Change At The Climate Divide

Historically, the 100th meridian marked the shift from the wet east to the drier west. Now that's changing in five states the meridian runs through. Harvest Public Media presents stories from North Dakota, South Dakota, Nebraska, Kansas and Oklahoma that look at what those changes are and how farmers and rural communities are experiencing and adapting to them.

Lenzy Krehbiel-Burton / for Harvest Public Media

Southeastern Oklahoma averages at least 40 inches of rain per year, so its agricultural industry focuses primarily on livestock and timber. But an extended drought in 2011 and 2012 cost Oklahoma’s farmers and ranchers more than $2 billion in losses statewide

A citizen of the Choctaw Nation, Billy Smallwood is a fifth-generation rancher and hay baler who has a cow-calf operation in Pushmataha County. He says that year, he made almost no hay.

“You know, a hay baler doesn’t like to buy hay, but we had to buy hay,” he remembers.

Kyler Zeleny / for Harvest Public Media

On a still November day, Patrick O’Neal, the burn coordinator at Kansas State University’s Konza Prairie Biological Station near Manhattan, Kansas, convenes a meeting about a planned fire.

“The goal today is to burn about 52 acres,” he says, pointing out the specific sections on a map.

The clear blue sky and minimal wind provide inviting conditions. A short time later, the fire crew arrives at the first spot, and members pull on firefighter coats and helmets.

courtesy University of Nebraska Lincoln

Unprecedented flooding last year devastated many towns across the Midwest that are still struggling to come back. As Nebraska’s climate continues to shift, one riverside town wants to protect itself from another spring like 2019.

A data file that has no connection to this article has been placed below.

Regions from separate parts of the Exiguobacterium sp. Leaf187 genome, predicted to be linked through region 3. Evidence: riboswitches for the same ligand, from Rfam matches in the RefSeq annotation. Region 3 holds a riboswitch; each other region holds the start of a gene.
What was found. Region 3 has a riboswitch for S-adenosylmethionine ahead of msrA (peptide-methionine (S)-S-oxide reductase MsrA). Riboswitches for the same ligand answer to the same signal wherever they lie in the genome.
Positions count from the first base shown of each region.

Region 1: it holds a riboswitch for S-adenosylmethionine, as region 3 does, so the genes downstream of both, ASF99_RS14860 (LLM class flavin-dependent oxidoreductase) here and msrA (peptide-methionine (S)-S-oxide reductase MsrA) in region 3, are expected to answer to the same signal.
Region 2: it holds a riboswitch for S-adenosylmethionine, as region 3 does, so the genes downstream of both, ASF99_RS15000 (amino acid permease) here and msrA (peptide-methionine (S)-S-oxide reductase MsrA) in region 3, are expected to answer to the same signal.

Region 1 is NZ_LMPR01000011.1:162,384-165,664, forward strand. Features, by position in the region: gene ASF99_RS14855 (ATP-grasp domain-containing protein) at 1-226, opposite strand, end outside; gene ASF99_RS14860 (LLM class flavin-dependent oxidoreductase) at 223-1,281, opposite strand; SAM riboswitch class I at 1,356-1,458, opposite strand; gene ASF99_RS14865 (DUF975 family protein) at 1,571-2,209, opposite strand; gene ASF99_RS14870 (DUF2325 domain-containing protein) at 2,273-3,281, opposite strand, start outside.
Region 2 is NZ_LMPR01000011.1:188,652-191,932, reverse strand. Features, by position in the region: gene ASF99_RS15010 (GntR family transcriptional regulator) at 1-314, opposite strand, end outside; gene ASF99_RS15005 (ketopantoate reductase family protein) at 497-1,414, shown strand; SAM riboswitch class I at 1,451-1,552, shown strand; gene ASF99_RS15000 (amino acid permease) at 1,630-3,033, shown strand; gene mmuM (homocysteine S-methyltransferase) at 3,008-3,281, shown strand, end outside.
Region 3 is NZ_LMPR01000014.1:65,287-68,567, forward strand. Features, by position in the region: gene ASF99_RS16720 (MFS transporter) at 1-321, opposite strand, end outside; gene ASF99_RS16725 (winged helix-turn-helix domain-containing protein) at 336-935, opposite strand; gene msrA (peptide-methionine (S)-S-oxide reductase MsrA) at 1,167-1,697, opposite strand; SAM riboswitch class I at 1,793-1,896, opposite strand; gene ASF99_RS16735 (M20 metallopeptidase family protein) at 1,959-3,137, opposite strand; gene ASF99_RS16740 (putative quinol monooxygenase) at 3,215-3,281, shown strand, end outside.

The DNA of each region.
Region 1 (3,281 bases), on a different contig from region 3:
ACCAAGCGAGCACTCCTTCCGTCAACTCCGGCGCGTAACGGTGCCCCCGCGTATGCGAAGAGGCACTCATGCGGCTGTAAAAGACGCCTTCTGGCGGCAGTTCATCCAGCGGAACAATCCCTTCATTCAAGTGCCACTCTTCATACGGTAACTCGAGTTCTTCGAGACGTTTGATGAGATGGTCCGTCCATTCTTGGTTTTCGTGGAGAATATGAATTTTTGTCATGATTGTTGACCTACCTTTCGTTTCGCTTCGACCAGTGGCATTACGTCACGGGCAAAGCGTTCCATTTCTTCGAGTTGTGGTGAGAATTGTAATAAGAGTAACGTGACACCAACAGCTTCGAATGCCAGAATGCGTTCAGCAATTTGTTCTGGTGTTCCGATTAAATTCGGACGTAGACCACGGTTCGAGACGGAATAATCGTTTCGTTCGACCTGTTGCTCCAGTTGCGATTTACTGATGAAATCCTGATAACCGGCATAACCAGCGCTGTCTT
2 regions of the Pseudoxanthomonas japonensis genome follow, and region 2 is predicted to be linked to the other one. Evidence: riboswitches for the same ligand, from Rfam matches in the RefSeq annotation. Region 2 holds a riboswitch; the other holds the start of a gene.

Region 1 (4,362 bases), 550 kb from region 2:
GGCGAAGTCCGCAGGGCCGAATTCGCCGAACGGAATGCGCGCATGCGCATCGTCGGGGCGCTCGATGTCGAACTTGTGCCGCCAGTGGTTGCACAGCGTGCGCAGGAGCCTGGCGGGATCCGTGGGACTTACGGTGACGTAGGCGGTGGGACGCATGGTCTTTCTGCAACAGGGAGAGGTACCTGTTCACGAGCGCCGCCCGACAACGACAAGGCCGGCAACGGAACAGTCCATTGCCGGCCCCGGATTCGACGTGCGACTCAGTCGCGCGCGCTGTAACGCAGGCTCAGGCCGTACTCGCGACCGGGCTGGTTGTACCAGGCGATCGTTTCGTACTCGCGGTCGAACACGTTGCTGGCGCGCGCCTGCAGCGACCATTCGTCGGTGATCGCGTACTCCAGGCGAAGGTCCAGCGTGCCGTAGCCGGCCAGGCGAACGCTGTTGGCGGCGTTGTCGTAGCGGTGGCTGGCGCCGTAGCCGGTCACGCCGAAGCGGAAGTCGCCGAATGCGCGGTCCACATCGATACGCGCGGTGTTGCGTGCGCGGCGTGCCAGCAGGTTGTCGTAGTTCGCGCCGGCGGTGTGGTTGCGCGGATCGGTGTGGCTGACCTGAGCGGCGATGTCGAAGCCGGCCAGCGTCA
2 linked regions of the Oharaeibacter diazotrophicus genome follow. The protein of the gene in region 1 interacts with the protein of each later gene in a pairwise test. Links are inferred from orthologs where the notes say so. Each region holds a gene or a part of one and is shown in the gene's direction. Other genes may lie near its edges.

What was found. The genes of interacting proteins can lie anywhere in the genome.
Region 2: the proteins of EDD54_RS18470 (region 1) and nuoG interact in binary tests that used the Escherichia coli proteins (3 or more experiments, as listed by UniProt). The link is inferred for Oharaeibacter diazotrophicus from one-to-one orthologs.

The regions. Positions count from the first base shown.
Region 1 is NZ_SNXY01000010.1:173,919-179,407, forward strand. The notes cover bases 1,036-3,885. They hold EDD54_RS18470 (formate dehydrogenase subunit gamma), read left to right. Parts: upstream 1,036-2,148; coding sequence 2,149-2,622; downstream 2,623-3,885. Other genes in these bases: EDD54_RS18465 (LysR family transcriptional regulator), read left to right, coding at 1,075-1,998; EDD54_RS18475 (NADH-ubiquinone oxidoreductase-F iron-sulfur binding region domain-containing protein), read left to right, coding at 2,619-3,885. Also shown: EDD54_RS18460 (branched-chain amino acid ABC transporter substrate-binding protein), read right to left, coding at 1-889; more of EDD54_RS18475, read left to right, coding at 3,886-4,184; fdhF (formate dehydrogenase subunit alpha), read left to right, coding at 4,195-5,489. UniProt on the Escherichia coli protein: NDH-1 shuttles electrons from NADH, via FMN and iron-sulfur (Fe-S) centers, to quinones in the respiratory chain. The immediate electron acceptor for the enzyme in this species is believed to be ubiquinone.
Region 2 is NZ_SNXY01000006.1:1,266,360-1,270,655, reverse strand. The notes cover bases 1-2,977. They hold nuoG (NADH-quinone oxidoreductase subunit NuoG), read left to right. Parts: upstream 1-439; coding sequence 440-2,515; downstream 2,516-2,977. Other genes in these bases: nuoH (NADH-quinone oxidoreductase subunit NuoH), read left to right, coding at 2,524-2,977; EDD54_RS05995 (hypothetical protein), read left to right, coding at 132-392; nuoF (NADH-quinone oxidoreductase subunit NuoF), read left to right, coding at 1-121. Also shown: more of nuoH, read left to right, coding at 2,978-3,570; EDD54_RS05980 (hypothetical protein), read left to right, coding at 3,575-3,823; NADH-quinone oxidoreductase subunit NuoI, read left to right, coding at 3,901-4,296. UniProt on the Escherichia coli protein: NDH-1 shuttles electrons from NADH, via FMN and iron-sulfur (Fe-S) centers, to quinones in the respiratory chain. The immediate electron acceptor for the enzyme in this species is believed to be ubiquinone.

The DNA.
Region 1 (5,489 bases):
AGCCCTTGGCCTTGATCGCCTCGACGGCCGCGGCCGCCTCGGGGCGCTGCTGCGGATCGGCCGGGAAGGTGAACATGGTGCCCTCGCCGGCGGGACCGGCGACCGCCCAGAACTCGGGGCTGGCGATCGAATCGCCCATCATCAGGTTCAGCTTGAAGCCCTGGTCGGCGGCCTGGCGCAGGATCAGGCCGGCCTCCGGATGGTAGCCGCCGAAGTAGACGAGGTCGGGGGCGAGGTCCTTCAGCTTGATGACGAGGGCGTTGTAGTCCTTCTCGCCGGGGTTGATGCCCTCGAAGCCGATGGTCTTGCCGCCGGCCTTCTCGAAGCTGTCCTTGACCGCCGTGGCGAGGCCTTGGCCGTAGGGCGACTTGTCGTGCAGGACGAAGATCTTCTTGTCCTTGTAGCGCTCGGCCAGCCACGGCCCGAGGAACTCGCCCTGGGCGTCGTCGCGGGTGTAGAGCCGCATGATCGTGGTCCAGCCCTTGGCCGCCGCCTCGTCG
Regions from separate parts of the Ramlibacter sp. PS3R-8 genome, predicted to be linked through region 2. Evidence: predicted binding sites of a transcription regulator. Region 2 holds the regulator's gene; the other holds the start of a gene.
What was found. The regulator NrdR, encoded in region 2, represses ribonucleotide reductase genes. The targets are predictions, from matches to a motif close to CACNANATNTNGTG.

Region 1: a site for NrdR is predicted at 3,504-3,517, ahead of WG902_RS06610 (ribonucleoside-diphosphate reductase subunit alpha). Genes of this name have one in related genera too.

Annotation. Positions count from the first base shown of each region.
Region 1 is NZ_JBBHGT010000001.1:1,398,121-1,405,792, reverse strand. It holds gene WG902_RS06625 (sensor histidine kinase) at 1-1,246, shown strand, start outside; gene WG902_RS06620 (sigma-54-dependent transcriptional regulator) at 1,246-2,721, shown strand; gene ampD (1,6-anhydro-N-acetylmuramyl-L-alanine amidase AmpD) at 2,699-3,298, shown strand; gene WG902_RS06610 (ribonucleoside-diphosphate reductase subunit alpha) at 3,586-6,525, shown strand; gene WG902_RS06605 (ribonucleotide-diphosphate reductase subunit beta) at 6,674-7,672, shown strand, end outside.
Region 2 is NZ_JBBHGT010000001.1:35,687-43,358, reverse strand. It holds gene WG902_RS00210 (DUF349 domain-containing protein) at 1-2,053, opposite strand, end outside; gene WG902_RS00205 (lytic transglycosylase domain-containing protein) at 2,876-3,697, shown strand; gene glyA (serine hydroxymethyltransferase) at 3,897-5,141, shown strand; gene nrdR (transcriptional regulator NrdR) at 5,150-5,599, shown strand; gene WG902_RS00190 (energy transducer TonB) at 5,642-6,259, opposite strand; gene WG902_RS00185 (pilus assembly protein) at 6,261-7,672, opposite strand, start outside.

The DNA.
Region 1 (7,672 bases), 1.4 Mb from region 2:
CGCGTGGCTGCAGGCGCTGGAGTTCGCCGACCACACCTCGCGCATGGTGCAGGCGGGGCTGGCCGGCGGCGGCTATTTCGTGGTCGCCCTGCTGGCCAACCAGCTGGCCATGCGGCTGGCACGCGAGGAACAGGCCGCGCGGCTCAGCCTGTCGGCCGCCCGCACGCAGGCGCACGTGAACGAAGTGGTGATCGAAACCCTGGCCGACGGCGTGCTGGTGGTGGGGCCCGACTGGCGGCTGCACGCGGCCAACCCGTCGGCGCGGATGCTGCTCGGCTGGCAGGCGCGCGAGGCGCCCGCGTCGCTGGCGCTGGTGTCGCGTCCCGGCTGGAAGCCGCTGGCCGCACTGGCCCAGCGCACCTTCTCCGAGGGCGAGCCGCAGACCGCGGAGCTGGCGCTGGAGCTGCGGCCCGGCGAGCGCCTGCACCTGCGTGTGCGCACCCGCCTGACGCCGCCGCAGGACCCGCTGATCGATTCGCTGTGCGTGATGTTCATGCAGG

But the process has been plagued by bureaucratic setbacks and legal woes: uncertainty maintains a dominant presence across Winslow, Nebraska’s community.

Brad Van Osdel / South Dakota Public Broadcasting

While top scientists from around the world point to data that says the drier rangeland climate found west of the 100th Meridian has shifted east in the last three decades, those living and farming in eastern South Dakota feel they are seeing the opposite: A wetter weather pattern.

As precipitation has increased, farmers with their boots on the ground, like Paul Hetland near Mt. Vernon, South Dakota, say they’re struggling to adapt and stay in business.

In North Dakota, A Changing Climate Threatens Crop Diversity

Mar 23, 2020
Christopher Walljasper / for Harvest Public Media

As Doyle Lentz drives out over his farm, just 20 miles south of the Canadian border, he expects to see snow and ice for miles. This is January, after all, in Rolette County, North Dakota. But this year, the horizon is broken up by fields of windblown wheat, piles of snow-packed, cut canola and stands of corn and sunflowers.

“That whole field should have been waist high when we harvested. As the rains and snows came, it just continued to flatten it. And of course, the quality just became terrible,” says Lentz, who farms around 6,000 acres that also includes barley and soybeans. “Consequently, it wasn’t worth harvesting. We hope to burn it, but with all the rain and snow, we don’t know what we’re going to do with it.